• Comment number 23.

    #22 That's a very serious and sombre post from you Kev. And one I agree with a hundred percent.

    Why do the BBC and Governments hate the english so much?

  • Comment number 24.


    They have signed up to its crass mockery, wherein even the Clegg signature is valid.

    Nuff sed

  • Comment number 25.

    I worked in a supermarket most recently during the final years of my PhD studies and then for a year afterwards as I struggled to find a research post (I am still struggling, 7 years later). My basic hours were 18 per week, but most weeks I did extra (so often over 40 hours total), including occasional 15 hour shifts, which are quite tough when you are in a customer facing role and have already been at another job in the morning. I also worked regularly teaching practical classes at my university and working with disabled students. If I hadn't been living at home with my parents at this time (paying a nominal rent) then I would not have been able to afford to pay a fair rent and bills. My full time salary from the supermarket was just £12,000 per annum, and my income from my other jobs was around £1000 per year. I am aware that supermarket pay has not increased much since then.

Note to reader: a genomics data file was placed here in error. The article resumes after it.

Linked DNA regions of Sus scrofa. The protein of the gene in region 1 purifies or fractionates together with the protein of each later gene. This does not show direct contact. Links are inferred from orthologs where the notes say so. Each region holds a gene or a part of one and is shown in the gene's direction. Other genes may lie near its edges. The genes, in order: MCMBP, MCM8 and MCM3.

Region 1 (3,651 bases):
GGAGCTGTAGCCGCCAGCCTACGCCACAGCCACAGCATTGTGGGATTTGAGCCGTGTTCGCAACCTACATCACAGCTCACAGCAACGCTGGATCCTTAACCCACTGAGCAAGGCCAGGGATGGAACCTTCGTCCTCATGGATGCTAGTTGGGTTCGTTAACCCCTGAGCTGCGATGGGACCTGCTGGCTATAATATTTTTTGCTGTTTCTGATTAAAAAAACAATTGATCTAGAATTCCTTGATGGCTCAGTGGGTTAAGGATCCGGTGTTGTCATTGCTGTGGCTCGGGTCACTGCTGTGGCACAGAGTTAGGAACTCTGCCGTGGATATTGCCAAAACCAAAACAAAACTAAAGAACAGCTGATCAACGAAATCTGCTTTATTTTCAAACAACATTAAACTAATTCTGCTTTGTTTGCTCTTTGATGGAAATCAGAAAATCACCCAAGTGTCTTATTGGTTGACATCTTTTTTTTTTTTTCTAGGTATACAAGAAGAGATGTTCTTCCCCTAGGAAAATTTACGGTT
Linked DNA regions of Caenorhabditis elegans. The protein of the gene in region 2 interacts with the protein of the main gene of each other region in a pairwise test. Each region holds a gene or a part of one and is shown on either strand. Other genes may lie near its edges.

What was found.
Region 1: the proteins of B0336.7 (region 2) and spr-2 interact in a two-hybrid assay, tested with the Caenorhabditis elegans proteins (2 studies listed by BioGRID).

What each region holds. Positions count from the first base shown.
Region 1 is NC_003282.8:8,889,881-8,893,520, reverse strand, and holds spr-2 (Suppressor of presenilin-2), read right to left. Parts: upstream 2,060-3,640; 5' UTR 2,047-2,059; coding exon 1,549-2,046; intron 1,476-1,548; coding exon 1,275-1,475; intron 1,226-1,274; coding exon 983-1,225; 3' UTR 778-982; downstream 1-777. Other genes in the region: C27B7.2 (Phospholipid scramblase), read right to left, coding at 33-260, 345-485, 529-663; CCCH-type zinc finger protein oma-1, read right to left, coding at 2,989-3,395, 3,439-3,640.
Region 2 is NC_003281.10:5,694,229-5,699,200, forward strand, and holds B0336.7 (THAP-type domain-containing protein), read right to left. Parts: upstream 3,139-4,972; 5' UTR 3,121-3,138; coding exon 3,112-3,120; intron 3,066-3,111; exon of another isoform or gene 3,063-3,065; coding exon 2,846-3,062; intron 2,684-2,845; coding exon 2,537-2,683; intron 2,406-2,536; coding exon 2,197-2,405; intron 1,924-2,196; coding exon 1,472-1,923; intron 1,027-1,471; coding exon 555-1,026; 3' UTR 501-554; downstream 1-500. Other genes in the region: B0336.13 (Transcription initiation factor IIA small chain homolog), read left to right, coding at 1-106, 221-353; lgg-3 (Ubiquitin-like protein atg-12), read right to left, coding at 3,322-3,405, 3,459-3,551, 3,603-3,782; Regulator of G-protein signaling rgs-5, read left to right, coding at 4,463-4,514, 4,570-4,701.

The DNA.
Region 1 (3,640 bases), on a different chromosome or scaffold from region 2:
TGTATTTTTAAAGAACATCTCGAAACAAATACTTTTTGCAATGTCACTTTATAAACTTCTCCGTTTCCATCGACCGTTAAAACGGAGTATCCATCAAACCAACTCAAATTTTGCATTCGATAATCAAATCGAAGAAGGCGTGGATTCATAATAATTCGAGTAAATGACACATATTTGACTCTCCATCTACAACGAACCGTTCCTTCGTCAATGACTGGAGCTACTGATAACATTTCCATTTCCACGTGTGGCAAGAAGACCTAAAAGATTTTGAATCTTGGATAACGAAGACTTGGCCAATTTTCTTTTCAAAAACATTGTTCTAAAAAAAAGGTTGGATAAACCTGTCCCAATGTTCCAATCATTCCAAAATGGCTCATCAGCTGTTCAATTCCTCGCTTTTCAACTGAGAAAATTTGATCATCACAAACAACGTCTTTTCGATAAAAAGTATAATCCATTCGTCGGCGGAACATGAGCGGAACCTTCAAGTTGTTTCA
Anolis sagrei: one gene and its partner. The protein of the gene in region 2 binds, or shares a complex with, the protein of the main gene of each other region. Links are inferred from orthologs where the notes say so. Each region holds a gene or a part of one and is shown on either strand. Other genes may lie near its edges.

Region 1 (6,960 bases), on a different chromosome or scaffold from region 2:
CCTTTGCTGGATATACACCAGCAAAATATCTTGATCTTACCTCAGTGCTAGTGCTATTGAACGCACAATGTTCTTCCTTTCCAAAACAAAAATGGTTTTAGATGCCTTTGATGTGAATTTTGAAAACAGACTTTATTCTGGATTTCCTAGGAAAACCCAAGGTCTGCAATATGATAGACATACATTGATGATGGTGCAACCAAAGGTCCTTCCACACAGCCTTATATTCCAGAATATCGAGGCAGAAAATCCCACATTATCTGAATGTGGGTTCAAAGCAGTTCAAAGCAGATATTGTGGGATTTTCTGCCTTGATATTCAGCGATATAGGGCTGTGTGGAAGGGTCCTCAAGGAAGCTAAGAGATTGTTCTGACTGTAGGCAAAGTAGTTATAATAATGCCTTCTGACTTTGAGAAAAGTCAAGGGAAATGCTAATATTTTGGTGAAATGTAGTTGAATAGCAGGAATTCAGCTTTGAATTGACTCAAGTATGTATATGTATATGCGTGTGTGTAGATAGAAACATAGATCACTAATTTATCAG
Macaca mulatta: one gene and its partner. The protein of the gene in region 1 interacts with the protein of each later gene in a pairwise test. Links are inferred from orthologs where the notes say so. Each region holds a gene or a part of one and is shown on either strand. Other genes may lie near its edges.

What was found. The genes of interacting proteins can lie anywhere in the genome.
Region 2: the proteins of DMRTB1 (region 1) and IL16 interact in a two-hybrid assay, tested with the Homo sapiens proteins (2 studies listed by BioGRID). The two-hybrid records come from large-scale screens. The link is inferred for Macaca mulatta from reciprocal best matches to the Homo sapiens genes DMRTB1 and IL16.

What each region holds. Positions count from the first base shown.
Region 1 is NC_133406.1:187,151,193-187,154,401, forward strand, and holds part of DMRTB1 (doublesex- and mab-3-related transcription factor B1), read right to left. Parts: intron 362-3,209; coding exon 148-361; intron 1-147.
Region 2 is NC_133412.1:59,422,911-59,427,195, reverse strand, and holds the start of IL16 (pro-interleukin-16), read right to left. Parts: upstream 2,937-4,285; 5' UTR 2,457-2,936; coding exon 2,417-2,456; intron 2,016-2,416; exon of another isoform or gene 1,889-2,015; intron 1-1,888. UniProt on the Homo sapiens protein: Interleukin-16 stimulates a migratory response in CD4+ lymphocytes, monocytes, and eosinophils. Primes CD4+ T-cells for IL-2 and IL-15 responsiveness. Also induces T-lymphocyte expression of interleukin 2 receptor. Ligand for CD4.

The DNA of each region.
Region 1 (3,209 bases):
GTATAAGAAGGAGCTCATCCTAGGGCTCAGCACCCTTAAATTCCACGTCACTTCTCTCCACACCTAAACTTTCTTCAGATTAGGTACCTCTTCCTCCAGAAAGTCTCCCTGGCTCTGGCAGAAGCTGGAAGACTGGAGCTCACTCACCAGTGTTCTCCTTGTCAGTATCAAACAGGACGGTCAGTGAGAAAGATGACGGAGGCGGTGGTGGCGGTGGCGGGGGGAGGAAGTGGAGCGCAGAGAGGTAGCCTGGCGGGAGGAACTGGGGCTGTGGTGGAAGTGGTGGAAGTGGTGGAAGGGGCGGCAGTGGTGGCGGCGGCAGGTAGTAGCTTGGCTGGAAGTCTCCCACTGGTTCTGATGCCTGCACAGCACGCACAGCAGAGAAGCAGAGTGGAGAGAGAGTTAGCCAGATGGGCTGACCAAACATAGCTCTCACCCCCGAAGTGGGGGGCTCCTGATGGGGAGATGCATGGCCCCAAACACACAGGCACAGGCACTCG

I struggle to understand how supermarkets can justify paying staff so poorly. The large supermarkets make huge profits, and those high up in the company can earn hundreds of thousands or more, so why not pay their shop staff a living wage? Many of my then colleagues were living in rented rooms or as lodgers, and several of them had been living like that for over a decade, earning just enough to get by, and not managing to save. What sort of life is that for anybody?

  • Comment number 26.

    '23. At 15:40 10th Feb 2012, ecolizzy -

    Why do the BBC and Governments hate the english so much?

    Well, by way of variety, if not balance, it can shift when they hate each other more.

    And when on the wrong end of either, I still have to pay.

    At least one lot I get to vote on every so often.